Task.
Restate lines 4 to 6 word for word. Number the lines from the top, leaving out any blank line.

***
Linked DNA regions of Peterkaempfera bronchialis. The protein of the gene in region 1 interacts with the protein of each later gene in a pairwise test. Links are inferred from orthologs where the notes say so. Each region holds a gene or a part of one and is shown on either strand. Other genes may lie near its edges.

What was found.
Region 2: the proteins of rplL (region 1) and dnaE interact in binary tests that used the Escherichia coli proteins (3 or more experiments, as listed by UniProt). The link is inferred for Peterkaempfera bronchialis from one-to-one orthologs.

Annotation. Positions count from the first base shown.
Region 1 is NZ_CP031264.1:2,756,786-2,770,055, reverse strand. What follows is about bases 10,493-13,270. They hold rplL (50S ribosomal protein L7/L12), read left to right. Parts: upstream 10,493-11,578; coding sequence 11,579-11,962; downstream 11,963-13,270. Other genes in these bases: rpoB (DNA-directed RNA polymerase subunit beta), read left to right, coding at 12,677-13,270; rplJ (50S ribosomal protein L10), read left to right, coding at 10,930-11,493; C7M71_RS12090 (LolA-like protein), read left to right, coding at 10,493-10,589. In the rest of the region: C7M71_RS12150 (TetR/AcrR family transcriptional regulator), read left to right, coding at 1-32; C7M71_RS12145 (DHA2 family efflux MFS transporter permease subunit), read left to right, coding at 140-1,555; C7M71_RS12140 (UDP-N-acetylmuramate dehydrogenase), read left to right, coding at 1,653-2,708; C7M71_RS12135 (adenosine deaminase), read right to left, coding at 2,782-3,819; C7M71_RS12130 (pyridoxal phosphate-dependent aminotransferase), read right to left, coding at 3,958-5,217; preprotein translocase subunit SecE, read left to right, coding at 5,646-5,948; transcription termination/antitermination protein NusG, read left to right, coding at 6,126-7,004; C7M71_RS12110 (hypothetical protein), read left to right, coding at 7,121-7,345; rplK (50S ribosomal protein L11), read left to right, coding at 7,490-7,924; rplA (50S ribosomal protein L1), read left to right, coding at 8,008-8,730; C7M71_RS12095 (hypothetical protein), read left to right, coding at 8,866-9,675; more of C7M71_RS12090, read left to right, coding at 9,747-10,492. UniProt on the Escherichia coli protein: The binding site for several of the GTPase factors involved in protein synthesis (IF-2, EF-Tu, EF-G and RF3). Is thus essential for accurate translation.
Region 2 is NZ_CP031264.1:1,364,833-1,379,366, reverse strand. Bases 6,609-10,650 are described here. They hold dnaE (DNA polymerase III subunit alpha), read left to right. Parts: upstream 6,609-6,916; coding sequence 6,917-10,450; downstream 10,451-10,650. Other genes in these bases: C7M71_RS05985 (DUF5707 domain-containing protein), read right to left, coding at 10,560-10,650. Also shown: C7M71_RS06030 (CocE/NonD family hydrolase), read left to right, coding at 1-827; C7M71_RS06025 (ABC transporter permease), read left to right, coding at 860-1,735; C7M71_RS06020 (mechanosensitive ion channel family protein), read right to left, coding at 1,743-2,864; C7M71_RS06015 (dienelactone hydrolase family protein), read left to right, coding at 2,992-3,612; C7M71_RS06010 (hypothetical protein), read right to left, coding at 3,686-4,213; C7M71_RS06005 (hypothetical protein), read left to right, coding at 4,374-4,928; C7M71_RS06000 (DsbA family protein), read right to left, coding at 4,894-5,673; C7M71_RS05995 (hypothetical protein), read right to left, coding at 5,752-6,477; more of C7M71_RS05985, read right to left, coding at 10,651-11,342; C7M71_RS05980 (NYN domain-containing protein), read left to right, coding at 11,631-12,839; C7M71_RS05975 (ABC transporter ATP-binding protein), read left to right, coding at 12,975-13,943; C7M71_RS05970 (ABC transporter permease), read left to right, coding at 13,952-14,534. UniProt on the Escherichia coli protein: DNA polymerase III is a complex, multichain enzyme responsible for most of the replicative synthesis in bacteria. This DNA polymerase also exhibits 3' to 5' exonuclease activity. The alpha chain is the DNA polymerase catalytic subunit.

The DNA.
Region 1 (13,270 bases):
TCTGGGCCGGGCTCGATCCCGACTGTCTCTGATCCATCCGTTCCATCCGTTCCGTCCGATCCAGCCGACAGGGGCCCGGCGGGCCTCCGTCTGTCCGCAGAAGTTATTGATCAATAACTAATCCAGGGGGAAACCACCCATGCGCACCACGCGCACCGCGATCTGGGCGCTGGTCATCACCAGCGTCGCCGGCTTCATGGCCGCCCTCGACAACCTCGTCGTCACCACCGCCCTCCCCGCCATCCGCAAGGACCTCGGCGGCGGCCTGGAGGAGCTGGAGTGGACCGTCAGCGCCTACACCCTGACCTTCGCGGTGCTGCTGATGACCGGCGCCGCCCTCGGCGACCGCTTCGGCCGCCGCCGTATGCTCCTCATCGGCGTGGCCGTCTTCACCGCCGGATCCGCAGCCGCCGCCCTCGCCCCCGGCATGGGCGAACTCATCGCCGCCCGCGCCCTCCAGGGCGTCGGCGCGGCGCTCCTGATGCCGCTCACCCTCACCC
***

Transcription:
Annotation. Positions count from the first base shown.
Region 1 is NZ_CP031264.1:2,756,786-2,770,055, reverse strand. What follows is about bases 10,493-13,270. They hold rplL (50S ribosomal protein L7/L12), read left to right. Parts: upstream 10,493-11,578; coding sequence 11,579-11,962; downstream 11,963-13,270. Other genes in these bases: rpoB (DNA-directed RNA polymerase subunit beta), read left to right, coding at 12,677-13,270; rplJ (50S ribosomal protein L10), read left to right, coding at 10,930-11,493; C7M71_RS12090 (LolA-like protein), read left to right, coding at 10,493-10,589. In the rest of the region: C7M71_RS12150 (TetR/AcrR family transcriptional regulator), read left to right, coding at 1-32; C7M71_RS12145 (DHA2 family efflux MFS transporter permease subunit), read left to right, coding at 140-1,555; C7M71_RS12140 (UDP-N-acetylmuramate dehydrogenase), read left to right, coding at 1,653-2,708; C7M71_RS12135 (adenosine deaminase), read right to left, coding at 2,782-3,819; C7M71_RS12130 (pyridoxal phosphate-dependent aminotransferase), read right to left, coding at 3,958-5,217; preprotein translocase subunit SecE, read left to right, coding at 5,646-5,948; transcription termination/antitermination protein NusG, read left to right, coding at 6,126-7,004; C7M71_RS12110 (hypothetical protein), read left to right, coding at 7,121-7,345; rplK (50S ribosomal protein L11), read left to right, coding at 7,490-7,924; rplA (50S ribosomal protein L1), read left to right, coding at 8,008-8,730; C7M71_RS12095 (hypothetical protein), read left to right, coding at 8,866-9,675; more of C7M71_RS12090, read left to right, coding at 9,747-10,492. UniProt on the Escherichia coli protein: The binding site for several of the GTPase factors involved in protein synthesis (IF-2, EF-Tu, EF-G and RF3). Is thus essential for accurate translation.
Region 2 is NZ_CP031264.1:1,364,833-1,379,366, reverse strand. Bases 6,609-10,650 are described here. They hold dnaE (DNA polymerase III subunit alpha), read left to right. Parts: upstream 6,609-6,916; coding sequence 6,917-10,450; downstream 10,451-10,650. Other genes in these bases: C7M71_RS05985 (DUF5707 domain-containing protein), read right to left, coding at 10,560-10,650. Also shown: C7M71_RS06030 (CocE/NonD family hydrolase), read left to right, coding at 1-827; C7M71_RS06025 (ABC transporter permease), read left to right, coding at 860-1,735; C7M71_RS06020 (mechanosensitive ion channel family protein), read right to left, coding at 1,743-2,864; C7M71_RS06015 (dienelactone hydrolase family protein), read left to right, coding at 2,992-3,612; C7M71_RS06010 (hypothetical protein), read right to left, coding at 3,686-4,213; C7M71_RS06005 (hypothetical protein), read left to right, coding at 4,374-4,928; C7M71_RS06000 (DsbA family protein), read right to left, coding at 4,894-5,673; C7M71_RS05995 (hypothetical protein), read right to left, coding at 5,752-6,477; more of C7M71_RS05985, read right to left, coding at 10,651-11,342; C7M71_RS05980 (NYN domain-containing protein), read left to right, coding at 11,631-12,839; C7M71_RS05975 (ABC transporter ATP-binding protein), read left to right, coding at 12,975-13,943; C7M71_RS05970 (ABC transporter permease), read left to right, coding at 13,952-14,534. UniProt on the Escherichia coli protein: DNA polymerase III is a complex, multichain enzyme responsible for most of the replicative synthesis in bacteria. This DNA polymerase also exhibits 3' to 5' exonuclease activity. The alpha chain is the DNA polymerase catalytic subunit.